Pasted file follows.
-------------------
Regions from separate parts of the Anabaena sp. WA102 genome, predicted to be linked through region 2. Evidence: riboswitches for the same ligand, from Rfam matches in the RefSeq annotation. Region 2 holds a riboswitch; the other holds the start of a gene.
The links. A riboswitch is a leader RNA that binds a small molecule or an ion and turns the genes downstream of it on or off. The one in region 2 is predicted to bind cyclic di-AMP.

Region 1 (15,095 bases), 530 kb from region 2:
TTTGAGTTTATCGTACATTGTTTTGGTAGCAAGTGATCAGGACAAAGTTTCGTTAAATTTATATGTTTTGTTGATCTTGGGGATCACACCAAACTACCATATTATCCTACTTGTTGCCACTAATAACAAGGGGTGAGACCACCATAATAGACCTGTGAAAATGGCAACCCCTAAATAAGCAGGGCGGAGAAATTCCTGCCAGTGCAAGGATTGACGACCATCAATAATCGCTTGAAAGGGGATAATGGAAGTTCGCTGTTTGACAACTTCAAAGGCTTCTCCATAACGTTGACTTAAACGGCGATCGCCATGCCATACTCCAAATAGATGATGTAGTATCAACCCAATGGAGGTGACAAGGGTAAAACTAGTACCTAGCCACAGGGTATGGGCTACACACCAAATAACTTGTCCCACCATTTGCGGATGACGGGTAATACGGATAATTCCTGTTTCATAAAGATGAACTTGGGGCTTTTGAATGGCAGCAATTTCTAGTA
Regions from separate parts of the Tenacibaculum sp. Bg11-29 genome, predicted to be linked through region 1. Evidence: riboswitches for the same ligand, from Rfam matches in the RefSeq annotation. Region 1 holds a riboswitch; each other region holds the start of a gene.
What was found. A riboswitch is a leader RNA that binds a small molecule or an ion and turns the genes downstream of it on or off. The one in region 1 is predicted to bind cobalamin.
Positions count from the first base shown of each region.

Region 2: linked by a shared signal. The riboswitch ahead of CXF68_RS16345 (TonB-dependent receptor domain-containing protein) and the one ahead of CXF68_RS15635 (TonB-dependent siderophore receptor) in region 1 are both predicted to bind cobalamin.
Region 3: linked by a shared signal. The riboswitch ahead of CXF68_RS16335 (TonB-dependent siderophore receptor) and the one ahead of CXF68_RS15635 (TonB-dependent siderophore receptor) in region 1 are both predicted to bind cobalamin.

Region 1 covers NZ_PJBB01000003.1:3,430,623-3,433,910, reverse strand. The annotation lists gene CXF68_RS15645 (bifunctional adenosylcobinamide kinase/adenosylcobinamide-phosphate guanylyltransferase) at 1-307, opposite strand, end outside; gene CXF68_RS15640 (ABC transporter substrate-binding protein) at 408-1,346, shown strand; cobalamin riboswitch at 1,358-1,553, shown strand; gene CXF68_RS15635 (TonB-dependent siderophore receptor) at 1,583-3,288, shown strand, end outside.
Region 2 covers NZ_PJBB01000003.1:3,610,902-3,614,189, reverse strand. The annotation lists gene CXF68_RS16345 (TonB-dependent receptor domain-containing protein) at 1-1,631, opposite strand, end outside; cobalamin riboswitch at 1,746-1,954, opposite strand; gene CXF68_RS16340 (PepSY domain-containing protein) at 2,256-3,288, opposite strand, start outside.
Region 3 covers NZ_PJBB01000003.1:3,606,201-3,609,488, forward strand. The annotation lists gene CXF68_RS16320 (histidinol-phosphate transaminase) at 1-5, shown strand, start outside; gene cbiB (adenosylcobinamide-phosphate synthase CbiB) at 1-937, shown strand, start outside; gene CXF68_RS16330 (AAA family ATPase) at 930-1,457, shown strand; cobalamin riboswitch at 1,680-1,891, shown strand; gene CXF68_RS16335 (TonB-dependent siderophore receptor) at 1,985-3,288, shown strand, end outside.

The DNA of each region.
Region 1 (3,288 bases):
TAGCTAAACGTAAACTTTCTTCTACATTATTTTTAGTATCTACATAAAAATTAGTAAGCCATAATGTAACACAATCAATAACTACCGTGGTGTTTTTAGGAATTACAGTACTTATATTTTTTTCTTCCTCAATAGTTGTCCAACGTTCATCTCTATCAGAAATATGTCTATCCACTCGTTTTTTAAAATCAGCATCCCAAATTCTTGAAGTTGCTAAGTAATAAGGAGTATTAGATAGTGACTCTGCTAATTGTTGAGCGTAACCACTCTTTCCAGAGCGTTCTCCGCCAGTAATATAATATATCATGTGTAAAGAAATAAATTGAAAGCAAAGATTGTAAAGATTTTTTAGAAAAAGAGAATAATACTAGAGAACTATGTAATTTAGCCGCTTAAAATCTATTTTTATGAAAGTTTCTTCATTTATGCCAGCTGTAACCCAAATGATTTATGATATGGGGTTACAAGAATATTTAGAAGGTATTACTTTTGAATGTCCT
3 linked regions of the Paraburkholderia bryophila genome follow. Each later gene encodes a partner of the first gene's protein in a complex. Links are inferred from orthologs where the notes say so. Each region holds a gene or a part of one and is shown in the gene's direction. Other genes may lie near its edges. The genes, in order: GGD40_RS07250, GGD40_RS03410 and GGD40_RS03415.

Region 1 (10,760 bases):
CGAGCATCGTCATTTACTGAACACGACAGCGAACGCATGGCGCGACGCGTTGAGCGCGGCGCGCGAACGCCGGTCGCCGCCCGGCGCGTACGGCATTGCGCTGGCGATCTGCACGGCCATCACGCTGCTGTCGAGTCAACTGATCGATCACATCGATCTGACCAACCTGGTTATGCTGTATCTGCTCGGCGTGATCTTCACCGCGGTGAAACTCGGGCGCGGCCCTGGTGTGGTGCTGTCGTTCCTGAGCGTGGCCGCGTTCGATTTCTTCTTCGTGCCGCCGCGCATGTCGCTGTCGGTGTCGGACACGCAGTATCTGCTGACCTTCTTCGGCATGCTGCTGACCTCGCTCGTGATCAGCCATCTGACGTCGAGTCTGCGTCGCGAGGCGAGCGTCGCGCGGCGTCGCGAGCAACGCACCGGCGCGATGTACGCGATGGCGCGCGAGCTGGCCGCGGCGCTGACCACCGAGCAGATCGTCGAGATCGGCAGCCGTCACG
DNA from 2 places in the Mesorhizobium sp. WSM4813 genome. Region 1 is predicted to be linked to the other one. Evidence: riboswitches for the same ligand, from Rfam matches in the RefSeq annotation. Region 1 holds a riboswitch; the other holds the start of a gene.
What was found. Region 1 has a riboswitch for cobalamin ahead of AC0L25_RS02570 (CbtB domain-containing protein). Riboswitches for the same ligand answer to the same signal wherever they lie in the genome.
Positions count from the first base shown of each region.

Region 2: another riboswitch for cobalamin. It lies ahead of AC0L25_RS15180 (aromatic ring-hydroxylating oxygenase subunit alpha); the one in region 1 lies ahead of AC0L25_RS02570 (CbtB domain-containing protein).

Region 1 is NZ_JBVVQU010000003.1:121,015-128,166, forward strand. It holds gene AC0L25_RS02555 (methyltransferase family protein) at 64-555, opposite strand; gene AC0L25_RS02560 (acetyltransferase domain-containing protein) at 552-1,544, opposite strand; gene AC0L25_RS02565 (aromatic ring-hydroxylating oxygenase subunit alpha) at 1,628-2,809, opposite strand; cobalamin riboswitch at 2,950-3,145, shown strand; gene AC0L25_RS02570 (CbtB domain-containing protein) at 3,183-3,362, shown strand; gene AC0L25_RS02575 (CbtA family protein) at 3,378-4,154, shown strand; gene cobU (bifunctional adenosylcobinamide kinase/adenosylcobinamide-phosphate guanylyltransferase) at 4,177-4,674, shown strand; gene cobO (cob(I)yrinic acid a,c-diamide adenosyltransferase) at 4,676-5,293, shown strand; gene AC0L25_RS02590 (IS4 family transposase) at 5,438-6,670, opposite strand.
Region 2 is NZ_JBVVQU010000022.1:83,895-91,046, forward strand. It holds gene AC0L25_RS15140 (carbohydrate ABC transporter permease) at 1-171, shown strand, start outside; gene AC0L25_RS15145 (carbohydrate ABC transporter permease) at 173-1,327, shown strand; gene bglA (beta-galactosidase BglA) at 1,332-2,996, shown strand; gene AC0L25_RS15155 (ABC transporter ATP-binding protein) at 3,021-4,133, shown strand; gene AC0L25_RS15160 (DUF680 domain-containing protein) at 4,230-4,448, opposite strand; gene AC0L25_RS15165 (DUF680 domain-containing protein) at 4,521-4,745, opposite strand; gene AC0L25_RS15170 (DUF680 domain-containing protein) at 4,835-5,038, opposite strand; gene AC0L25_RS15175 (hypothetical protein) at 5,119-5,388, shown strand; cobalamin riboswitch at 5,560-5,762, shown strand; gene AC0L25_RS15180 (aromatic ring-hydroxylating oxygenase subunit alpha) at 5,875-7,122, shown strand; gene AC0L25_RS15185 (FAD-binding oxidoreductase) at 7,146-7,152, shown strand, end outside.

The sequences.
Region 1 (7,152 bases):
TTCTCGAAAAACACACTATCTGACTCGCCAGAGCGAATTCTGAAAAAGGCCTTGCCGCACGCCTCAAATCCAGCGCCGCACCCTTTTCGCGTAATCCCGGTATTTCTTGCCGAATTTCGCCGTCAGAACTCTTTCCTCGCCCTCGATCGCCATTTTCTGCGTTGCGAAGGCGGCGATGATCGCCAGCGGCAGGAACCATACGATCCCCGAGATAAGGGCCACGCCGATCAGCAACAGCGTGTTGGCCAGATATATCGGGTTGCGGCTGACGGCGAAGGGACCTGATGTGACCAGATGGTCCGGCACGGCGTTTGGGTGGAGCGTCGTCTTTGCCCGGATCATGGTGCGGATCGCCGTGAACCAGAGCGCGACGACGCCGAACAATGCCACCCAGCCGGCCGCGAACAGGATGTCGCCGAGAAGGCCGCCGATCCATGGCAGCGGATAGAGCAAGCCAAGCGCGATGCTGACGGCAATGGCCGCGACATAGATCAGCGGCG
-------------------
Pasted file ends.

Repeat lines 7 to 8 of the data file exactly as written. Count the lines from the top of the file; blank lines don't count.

Positions count from the first base shown of each region.

Region 2: linked by a shared signal. The riboswitch ahead of CXF68_RS16345 (TonB-dependent receptor domain-containing protein) and the one ahead of CXF68_RS15635 (TonB-dependent siderophore receptor) in region 1 are both predicted to bind cobalamin.